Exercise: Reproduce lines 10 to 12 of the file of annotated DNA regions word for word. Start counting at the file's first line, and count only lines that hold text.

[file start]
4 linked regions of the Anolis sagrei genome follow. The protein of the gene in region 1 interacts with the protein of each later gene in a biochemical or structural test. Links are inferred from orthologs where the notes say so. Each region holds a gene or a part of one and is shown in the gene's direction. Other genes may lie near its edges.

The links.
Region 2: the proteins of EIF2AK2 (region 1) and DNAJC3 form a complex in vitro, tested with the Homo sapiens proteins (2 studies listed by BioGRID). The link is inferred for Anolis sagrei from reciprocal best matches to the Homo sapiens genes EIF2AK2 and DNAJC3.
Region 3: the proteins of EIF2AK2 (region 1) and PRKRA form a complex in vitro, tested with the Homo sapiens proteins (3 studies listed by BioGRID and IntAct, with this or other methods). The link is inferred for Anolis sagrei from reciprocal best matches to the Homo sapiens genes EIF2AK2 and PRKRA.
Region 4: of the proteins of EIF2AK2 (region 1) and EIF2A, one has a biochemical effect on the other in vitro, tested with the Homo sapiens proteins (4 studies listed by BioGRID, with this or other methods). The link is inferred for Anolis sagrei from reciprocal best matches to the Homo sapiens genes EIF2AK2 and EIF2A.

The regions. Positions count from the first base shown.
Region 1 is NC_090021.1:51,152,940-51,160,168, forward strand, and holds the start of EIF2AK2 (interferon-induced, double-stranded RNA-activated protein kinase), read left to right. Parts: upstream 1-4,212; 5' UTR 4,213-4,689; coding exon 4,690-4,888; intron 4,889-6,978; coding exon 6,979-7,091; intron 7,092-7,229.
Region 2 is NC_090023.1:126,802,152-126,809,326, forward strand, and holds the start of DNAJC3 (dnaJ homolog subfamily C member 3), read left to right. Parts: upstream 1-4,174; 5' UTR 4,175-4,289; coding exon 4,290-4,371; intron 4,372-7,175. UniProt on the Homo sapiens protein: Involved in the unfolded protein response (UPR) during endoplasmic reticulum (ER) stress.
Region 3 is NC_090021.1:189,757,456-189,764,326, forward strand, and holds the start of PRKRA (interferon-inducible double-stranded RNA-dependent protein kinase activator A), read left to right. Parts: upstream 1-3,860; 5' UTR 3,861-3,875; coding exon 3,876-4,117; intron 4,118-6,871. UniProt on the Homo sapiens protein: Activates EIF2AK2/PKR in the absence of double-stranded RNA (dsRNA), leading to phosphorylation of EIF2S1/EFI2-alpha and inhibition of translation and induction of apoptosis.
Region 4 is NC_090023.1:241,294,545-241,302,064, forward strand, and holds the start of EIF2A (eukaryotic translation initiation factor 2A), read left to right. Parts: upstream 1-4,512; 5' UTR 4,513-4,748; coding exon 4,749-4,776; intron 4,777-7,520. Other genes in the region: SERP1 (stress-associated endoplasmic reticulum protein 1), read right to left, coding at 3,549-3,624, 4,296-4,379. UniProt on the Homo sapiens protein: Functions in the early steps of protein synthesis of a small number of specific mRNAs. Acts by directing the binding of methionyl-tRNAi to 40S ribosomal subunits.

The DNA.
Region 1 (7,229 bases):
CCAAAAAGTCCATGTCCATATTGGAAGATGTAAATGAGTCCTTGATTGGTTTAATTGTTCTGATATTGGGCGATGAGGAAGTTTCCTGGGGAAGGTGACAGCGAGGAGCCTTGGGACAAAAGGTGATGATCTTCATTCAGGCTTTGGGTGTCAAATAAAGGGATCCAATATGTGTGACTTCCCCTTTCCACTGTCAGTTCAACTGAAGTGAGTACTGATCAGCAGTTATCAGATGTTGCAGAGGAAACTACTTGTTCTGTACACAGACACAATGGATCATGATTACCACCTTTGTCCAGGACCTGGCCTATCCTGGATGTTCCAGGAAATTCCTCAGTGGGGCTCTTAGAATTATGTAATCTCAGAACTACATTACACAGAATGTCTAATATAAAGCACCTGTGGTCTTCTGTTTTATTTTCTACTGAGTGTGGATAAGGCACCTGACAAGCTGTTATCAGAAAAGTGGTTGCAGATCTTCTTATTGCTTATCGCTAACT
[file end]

Region 4 is NC_090023.1:241,294,545-241,302,064, forward strand, and holds the start of EIF2A (eukaryotic translation initiation factor 2A), read left to right. Parts: upstream 1-4,512; 5' UTR 4,513-4,748; coding exon 4,749-4,776; intron 4,777-7,520. Other genes in the region: SERP1 (stress-associated endoplasmic reticulum protein 1), read right to left, coding at 3,549-3,624, 4,296-4,379. UniProt on the Homo sapiens protein: Functions in the early steps of protein synthesis of a small number of specific mRNAs. Acts by directing the binding of methionyl-tRNAi to 40S ribosomal subunits.

The DNA.
Region 1 (7,229 bases):